Toxicity of coal seam gas spill highlights risk
9 February 2012
Greens mining spokesperson Jeremy Buckingham today called on the government to support his Coal Seam Gas Moratorium Bill next week after scientific analysis of a coal seam gas water spill in the Pilliga Forest revealed high levels of heavy metals and salts.
“The test results prove that the coal seam gas industry is a toxic risk to farms, water supplies and the environment,” said Greens MP Jeremy Buckingham.
“It is frightening and reckless that high levels of salt and heavy metals, such as mercury and arsenic have been released into the environment.
“The presence of volatile hydrocarbons in the samples suggest that there have been multiple and recent spills. The company should come clean on how many spills and just what else has happened with coal seam gas in the Pilliga.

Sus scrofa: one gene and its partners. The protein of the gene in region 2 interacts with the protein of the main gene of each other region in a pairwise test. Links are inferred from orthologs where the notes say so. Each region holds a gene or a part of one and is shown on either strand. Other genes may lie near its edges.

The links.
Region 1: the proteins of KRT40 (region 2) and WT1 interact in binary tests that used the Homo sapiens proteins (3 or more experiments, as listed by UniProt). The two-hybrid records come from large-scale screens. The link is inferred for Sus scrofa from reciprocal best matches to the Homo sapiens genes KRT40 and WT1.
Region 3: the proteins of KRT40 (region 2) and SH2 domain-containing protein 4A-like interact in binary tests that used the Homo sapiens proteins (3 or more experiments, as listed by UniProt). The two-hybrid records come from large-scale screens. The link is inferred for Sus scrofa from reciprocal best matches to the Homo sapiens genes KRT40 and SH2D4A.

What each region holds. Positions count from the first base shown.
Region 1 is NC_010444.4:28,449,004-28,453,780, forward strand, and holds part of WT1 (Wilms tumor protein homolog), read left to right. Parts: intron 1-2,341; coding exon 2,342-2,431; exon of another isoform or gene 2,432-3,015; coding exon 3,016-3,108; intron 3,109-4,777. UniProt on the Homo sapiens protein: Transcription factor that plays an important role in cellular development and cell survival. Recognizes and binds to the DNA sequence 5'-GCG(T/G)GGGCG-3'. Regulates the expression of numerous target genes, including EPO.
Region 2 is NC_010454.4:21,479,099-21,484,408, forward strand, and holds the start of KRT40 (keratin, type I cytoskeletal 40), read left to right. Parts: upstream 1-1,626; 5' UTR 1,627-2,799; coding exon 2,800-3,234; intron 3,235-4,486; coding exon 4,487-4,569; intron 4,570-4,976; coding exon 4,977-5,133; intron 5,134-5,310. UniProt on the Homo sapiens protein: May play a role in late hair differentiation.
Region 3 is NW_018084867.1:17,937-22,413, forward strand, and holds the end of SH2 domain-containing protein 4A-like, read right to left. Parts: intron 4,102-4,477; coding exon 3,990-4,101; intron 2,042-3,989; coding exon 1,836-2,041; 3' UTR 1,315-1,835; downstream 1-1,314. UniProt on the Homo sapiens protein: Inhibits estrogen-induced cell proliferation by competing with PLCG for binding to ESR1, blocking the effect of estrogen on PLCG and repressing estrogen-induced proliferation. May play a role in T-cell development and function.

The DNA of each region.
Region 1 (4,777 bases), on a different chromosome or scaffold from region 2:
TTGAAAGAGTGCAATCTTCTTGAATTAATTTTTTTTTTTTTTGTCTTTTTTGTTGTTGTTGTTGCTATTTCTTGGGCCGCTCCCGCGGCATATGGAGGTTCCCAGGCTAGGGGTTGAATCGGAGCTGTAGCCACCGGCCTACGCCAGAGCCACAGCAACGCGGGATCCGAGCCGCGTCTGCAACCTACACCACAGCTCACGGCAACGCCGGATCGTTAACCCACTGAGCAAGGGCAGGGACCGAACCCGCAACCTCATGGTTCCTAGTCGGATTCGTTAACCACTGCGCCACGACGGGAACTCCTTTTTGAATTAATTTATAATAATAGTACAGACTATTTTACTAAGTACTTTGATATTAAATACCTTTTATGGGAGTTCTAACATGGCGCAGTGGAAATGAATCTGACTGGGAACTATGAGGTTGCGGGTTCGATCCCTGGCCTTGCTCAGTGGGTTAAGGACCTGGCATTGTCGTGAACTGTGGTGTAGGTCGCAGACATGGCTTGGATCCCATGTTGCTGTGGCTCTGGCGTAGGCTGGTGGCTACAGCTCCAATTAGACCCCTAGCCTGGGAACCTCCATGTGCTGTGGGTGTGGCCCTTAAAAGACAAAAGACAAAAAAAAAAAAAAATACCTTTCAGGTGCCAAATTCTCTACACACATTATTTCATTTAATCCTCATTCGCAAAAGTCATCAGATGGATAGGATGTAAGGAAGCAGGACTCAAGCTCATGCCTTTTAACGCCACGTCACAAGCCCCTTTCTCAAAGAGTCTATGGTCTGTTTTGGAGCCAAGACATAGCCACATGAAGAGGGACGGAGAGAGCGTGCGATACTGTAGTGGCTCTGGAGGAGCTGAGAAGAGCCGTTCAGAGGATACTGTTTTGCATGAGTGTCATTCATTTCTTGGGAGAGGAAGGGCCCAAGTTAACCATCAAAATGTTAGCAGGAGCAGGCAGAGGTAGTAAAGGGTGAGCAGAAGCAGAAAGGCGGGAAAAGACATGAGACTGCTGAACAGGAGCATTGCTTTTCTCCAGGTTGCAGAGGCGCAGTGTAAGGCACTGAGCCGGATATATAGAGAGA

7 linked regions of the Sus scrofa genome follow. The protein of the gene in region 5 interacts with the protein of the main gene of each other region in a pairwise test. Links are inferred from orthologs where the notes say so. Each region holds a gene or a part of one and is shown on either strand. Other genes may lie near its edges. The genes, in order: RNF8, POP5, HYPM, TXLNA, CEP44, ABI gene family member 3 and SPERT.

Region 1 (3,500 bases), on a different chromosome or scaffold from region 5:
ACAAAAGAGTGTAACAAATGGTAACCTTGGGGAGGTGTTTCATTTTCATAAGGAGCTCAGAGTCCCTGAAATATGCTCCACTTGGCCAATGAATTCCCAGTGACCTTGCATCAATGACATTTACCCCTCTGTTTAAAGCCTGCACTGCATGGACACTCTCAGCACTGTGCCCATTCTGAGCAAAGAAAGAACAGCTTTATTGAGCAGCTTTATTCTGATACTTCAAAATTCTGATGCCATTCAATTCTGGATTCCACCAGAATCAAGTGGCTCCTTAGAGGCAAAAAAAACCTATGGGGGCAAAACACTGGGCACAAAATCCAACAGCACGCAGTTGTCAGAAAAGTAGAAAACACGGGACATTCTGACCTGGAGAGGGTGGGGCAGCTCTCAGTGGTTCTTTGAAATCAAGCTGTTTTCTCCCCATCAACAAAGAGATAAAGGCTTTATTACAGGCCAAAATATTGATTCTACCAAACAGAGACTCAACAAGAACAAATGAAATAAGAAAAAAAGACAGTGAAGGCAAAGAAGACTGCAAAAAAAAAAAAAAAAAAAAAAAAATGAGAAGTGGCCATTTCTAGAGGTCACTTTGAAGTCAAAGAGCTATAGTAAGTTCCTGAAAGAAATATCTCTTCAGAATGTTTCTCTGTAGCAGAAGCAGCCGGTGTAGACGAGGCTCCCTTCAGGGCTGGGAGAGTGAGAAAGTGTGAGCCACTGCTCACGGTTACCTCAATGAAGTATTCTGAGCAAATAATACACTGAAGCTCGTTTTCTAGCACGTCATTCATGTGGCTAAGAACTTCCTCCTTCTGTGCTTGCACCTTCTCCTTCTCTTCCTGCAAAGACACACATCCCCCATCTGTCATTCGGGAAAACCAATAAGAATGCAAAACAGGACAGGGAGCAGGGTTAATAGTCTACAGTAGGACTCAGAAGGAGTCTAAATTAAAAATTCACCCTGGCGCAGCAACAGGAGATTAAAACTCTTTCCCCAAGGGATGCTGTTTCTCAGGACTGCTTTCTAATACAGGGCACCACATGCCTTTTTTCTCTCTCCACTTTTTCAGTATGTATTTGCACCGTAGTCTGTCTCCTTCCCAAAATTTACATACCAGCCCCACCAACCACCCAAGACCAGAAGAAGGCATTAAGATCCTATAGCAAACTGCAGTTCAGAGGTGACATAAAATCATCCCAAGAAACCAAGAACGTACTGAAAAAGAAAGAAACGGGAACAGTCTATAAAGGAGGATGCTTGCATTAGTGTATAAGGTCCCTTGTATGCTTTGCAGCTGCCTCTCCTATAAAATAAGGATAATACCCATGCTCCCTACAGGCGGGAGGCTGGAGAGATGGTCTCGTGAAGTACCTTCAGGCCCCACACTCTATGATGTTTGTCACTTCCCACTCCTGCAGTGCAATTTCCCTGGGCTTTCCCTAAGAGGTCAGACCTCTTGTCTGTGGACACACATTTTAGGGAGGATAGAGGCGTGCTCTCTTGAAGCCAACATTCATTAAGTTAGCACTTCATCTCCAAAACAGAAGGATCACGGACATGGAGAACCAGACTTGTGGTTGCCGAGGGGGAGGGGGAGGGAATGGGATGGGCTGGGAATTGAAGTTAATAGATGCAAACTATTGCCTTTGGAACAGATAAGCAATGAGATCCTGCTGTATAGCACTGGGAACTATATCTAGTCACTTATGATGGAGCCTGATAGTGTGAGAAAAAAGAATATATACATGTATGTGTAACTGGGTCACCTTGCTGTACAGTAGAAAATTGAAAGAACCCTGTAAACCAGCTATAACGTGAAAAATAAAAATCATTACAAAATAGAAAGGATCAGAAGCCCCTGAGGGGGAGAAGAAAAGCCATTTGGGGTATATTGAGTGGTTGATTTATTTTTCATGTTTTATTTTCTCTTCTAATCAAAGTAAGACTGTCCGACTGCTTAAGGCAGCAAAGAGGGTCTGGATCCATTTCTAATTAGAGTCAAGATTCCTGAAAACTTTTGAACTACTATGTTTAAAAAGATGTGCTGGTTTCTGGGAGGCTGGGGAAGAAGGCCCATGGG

“These tests prove that the water brought up from the coal seams is highly toxic. The National Water Commission estimates that the coal seam gas industry could extract 300 billion litres of water every year.
“Even if the risks of spills or contamination of aquifers can be minimised, there will still be a huge amount of heavy metals, chemicals and salts associated with coal seam gas to be treated and disposed of.
“We are already seeing serious incidents with only a few wells. If this industry is allowed to roll out we are facing risks from tens of thousands of wells – particularly in flood prone or high rainfall areas.
“Barry O’Farrell has a chance to act when the Greens bill for a 12 month moratorium on coal seam gas comes before the Parliament next week.”
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Contact: Max Phillips – 9230 2202 or 0419 444 916